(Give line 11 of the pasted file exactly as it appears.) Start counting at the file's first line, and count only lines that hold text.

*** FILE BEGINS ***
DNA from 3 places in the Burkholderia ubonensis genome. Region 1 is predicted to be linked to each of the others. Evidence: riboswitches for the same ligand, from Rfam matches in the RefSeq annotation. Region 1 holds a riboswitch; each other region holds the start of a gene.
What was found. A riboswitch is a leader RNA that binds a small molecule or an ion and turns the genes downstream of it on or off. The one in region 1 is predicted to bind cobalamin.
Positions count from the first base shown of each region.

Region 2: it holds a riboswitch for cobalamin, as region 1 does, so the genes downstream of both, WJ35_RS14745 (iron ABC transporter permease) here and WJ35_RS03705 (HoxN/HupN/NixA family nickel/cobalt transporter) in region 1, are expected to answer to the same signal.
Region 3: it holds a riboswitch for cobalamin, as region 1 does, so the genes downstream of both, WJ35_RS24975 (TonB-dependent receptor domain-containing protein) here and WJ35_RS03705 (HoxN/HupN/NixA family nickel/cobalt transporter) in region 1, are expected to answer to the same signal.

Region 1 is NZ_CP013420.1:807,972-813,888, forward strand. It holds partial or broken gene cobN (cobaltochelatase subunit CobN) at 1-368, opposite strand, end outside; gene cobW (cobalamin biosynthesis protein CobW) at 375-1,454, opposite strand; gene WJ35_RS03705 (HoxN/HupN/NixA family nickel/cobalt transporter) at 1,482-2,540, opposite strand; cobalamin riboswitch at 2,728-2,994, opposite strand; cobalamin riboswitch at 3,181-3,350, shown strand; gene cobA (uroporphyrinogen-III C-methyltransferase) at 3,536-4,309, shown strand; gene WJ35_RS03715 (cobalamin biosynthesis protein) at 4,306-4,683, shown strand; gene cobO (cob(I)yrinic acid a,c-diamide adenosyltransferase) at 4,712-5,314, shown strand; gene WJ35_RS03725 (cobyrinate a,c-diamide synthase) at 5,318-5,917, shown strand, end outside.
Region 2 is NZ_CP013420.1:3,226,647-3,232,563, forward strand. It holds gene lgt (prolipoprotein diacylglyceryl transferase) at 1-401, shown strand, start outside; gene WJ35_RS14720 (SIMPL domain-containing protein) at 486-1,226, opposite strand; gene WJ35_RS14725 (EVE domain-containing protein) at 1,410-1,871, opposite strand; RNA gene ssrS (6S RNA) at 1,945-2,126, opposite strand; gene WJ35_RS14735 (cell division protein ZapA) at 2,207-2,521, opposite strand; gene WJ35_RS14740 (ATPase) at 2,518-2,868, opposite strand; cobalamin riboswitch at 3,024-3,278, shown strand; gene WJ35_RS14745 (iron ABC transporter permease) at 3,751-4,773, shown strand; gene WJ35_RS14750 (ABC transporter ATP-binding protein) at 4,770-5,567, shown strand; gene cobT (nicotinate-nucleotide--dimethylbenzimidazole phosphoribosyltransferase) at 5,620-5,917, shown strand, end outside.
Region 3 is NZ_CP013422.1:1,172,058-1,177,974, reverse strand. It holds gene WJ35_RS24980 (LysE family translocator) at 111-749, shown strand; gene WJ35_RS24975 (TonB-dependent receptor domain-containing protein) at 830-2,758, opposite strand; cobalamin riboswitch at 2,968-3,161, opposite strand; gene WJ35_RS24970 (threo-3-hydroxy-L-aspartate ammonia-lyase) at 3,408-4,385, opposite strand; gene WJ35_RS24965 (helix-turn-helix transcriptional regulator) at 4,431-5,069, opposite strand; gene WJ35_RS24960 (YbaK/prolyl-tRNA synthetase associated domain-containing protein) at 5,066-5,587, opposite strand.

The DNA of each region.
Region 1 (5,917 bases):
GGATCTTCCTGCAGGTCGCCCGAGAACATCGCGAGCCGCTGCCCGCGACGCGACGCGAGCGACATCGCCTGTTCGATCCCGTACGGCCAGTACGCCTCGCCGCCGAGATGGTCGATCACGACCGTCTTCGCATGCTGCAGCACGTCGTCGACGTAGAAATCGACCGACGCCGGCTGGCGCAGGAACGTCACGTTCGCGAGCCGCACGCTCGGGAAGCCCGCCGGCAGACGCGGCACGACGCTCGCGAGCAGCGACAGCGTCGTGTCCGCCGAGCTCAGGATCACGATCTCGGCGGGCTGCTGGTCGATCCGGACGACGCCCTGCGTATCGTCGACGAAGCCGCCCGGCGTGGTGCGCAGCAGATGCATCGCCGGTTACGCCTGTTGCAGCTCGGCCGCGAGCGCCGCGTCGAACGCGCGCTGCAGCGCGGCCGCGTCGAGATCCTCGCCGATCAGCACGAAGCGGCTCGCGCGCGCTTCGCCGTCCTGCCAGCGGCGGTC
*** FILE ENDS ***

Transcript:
GGATCTTCCTGCAGGTCGCCCGAGAACATCGCGAGCCGCTGCCCGCGACGCGACGCGAGCGACATCGCCTGTTCGATCCCGTACGGCCAGTACGCCTCGCCGCCGAGATGGTCGATCACGACCGTCTTCGCATGCTGCAGCACGTCGTCGACGTAGAAATCGACCGACGCCGGCTGGCGCAGGAACGTCACGTTCGCGAGCCGCACGCTCGGGAAGCCCGCCGGCAGACGCGGCACGACGCTCGCGAGCAGCGACAGCGTCGTGTCCGCCGAGCTCAGGATCACGATCTCGGCGGGCTGCTGGTCGATCCGGACGACGCCCTGCGTATCGTCGACGAAGCCGCCCGGCGTGGTGCGCAGCAGATGCATCGCCGGTTACGCCTGTTGCAGCTCGGCCGCGAGCGCCGCGTCGAACGCGCGCTGCAGCGCGGCCGCGTCGAGATCCTCGCCGATCAGCACGAAGCGGCTCGCGCGCGCTTCGCCGTCCTGCCAGCGGCGGTC